Man Uses Cloned Credit Cards to Settle Court Fines in Fraud Case
Monday, 23 September 2013
James Cheshire, a man appearing before a Leicester Crown Court on charges of credit card fraud, used cloned credit cards to pay the £1,500 in fines imposed by the court.
The conman, who went on a year-long spending spree before getting caught, indulged in holidays, a season ticket to his favorite rugby club and a bed complete with pop-up television with his ill-gotten gains.
Cheshire was given a 12 month sentence by Judge Robert Brown, who commented on the fraudster’s use of cloned cards to clear his court fines with "He's gone on offending regardless and even had the cheek to use stolen-identity cards to pay off court fines. How much more brazen can you be than that? He's been committing fraud to have a good life including rugby tickets, holidays and flats."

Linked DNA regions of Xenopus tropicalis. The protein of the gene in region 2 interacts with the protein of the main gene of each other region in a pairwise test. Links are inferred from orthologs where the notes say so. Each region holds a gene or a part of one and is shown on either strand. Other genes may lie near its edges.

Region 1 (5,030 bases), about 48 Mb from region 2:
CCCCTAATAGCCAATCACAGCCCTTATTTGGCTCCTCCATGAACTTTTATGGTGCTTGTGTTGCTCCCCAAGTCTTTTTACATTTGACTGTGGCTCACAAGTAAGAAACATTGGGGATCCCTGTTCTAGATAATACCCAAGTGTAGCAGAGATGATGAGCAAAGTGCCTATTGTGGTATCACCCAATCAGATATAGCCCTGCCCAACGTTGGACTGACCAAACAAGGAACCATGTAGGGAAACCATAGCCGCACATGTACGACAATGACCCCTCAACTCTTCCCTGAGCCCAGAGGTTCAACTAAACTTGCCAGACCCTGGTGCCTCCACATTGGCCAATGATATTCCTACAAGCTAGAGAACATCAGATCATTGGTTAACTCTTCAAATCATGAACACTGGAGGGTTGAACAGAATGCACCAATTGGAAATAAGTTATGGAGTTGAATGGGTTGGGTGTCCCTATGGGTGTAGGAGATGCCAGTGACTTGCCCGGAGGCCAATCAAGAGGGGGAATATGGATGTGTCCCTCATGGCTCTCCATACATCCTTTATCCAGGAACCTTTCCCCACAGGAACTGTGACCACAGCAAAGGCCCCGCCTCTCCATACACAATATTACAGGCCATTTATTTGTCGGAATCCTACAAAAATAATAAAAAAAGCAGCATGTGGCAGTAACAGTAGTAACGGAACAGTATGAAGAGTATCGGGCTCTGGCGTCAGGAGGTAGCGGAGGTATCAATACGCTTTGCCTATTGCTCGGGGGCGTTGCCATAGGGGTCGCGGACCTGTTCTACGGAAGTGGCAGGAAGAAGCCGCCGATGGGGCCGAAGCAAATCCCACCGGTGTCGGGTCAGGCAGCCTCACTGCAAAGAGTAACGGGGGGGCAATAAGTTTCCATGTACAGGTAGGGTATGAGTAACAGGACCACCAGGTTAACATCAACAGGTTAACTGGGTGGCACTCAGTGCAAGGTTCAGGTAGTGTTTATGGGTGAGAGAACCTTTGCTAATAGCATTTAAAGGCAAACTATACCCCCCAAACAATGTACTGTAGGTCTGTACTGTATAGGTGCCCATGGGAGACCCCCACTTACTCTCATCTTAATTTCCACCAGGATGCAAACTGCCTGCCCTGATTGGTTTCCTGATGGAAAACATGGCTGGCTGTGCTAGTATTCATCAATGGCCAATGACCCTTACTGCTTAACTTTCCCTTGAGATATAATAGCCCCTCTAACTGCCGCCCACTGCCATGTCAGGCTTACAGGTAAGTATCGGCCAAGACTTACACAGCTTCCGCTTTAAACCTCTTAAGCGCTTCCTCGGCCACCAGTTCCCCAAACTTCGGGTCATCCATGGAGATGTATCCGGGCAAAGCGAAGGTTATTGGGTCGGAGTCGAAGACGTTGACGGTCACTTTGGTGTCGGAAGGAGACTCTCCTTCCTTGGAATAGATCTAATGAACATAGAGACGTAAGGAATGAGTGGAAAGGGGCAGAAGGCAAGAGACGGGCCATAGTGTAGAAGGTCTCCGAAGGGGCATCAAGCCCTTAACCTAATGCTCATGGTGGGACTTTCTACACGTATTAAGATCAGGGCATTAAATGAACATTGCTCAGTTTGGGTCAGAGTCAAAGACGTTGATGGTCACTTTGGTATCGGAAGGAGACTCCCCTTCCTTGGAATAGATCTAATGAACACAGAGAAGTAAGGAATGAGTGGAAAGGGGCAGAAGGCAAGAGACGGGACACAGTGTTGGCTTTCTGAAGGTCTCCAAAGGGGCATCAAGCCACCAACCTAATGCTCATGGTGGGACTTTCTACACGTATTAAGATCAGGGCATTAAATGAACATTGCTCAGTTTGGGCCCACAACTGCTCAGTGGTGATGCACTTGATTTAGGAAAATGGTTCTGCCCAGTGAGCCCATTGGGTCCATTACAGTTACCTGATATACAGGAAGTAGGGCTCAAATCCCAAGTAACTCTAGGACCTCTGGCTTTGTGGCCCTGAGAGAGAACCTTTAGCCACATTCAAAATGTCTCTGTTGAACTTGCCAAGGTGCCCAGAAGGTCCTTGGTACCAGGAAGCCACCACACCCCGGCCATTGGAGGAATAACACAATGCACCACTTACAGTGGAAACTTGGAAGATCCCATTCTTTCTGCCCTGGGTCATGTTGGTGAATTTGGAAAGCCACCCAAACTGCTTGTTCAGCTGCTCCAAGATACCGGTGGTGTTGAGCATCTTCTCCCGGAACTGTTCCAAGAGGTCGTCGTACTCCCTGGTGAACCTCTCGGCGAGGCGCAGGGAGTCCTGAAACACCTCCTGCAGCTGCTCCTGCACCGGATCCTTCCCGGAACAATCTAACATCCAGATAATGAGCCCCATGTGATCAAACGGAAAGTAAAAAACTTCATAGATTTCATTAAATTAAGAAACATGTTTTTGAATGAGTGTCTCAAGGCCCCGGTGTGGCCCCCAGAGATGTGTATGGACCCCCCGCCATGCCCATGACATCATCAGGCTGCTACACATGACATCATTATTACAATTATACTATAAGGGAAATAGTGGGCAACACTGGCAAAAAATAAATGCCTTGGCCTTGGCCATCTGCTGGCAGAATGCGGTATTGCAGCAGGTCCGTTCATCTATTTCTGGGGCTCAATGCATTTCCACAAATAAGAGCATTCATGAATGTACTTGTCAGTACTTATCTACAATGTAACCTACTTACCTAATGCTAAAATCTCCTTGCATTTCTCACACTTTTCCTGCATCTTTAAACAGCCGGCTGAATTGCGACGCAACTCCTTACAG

The prosecutor in the case, Tim Bowden, said: "He used the cloned cards at hotels, on car insurance payments, car parts, fuel cards, event tickets, clothing, a laptop, a sofa and armchair, a bed incorporating a television. He bought some items on finance and used the cards to make the payments."
A further revelation and surprising turn came from the defense when it was stated that Mr. Cheshire is now involved in a legitimate business, selling credit, debit and prepaid card POS machines to merchants, a business far less likely to succeed now with his conviction.